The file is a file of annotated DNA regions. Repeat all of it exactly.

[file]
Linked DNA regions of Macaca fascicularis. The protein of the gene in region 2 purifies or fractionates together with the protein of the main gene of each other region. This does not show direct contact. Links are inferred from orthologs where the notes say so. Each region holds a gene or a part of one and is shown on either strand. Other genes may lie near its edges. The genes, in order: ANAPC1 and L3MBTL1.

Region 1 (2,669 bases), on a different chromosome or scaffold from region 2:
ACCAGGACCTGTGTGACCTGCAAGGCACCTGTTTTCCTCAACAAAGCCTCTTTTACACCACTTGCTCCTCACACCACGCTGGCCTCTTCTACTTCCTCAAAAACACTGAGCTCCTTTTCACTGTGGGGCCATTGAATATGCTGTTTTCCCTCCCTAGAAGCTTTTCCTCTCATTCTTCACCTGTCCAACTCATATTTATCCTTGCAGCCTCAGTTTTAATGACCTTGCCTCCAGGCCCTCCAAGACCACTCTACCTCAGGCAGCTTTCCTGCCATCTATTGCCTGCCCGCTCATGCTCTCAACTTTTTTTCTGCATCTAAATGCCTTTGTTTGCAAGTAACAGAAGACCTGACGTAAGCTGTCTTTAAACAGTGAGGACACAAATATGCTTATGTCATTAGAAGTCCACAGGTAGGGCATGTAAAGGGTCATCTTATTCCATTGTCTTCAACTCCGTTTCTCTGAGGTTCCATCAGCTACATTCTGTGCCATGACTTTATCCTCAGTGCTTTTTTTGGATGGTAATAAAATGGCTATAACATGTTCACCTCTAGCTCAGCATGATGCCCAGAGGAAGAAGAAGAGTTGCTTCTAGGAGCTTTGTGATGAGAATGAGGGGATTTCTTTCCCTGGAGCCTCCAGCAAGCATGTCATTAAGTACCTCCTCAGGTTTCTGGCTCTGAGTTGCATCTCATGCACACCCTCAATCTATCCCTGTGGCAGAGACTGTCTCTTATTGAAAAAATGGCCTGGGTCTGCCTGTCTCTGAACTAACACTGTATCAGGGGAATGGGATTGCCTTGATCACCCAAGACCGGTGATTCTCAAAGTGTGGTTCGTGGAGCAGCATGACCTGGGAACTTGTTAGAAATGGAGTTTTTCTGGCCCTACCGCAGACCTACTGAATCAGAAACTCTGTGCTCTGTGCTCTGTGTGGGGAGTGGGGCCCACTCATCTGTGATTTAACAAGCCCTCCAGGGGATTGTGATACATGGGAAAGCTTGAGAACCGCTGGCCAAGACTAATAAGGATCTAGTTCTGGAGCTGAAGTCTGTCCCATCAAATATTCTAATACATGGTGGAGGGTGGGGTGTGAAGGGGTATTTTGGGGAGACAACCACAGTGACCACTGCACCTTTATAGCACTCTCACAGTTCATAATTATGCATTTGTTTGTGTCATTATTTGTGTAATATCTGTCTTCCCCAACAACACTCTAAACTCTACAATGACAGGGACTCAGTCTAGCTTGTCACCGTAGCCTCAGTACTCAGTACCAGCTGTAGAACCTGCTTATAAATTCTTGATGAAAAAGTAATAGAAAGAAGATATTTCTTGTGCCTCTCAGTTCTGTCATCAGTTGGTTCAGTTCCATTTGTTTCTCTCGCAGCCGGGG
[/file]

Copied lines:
Linked DNA regions of Macaca fascicularis. The protein of the gene in region 2 purifies or fractionates together with the protein of the main gene of each other region. This does not show direct contact. Links are inferred from orthologs where the notes say so. Each region holds a gene or a part of one and is shown on either strand. Other genes may lie near its edges. The genes, in order: ANAPC1 and L3MBTL1.

Region 1 (2,669 bases), on a different chromosome or scaffold from region 2:
ACCAGGACCTGTGTGACCTGCAAGGCACCTGTTTTCCTCAACAAAGCCTCTTTTACACCACTTGCTCCTCACACCACGCTGGCCTCTTCTACTTCCTCAAAAACACTGAGCTCCTTTTCACTGTGGGGCCATTGAATATGCTGTTTTCCCTCCCTAGAAGCTTTTCCTCTCATTCTTCACCTGTCCAACTCATATTTATCCTTGCAGCCTCAGTTTTAATGACCTTGCCTCCAGGCCCTCCAAGACCACTCTACCTCAGGCAGCTTTCCTGCCATCTATTGCCTGCCCGCTCATGCTCTCAACTTTTTTTCTGCATCTAAATGCCTTTGTTTGCAAGTAACAGAAGACCTGACGTAAGCTGTCTTTAAACAGTGAGGACACAAATATGCTTATGTCATTAGAAGTCCACAGGTAGGGCATGTAAAGGGTCATCTTATTCCATTGTCTTCAACTCCGTTTCTCTGAGGTTCCATCAGCTACATTCTGTGCCATGACTTTATCCTCAGTGCTTTTTTTGGATGGTAATAAAATGGCTATAACATGTTCACCTCTAGCTCAGCATGATGCCCAGAGGAAGAAGAAGAGTTGCTTCTAGGAGCTTTGTGATGAGAATGAGGGGATTTCTTTCCCTGGAGCCTCCAGCAAGCATGTCATTAAGTACCTCCTCAGGTTTCTGGCTCTGAGTTGCATCTCATGCACACCCTCAATCTATCCCTGTGGCAGAGACTGTCTCTTATTGAAAAAATGGCCTGGGTCTGCCTGTCTCTGAACTAACACTGTATCAGGGGAATGGGATTGCCTTGATCACCCAAGACCGGTGATTCTCAAAGTGTGGTTCGTGGAGCAGCATGACCTGGGAACTTGTTAGAAATGGAGTTTTTCTGGCCCTACCGCAGACCTACTGAATCAGAAACTCTGTGCTCTGTGCTCTGTGTGGGGAGTGGGGCCCACTCATCTGTGATTTAACAAGCCCTCCAGGGGATTGTGATACATGGGAAAGCTTGAGAACCGCTGGCCAAGACTAATAAGGATCTAGTTCTGGAGCTGAAGTCTGTCCCATCAAATATTCTAATACATGGTGGAGGGTGGGGTGTGAAGGGGTATTTTGGGGAGACAACCACAGTGACCACTGCACCTTTATAGCACTCTCACAGTTCATAATTATGCATTTGTTTGTGTCATTATTTGTGTAATATCTGTCTTCCCCAACAACACTCTAAACTCTACAATGACAGGGACTCAGTCTAGCTTGTCACCGTAGCCTCAGTACTCAGTACCAGCTGTAGAACCTGCTTATAAATTCTTGATGAAAAAGTAATAGAAAGAAGATATTTCTTGTGCCTCTCAGTTCTGTCATCAGTTGGTTCAGTTCCATTTGTTTCTCTCGCAGCCGGGG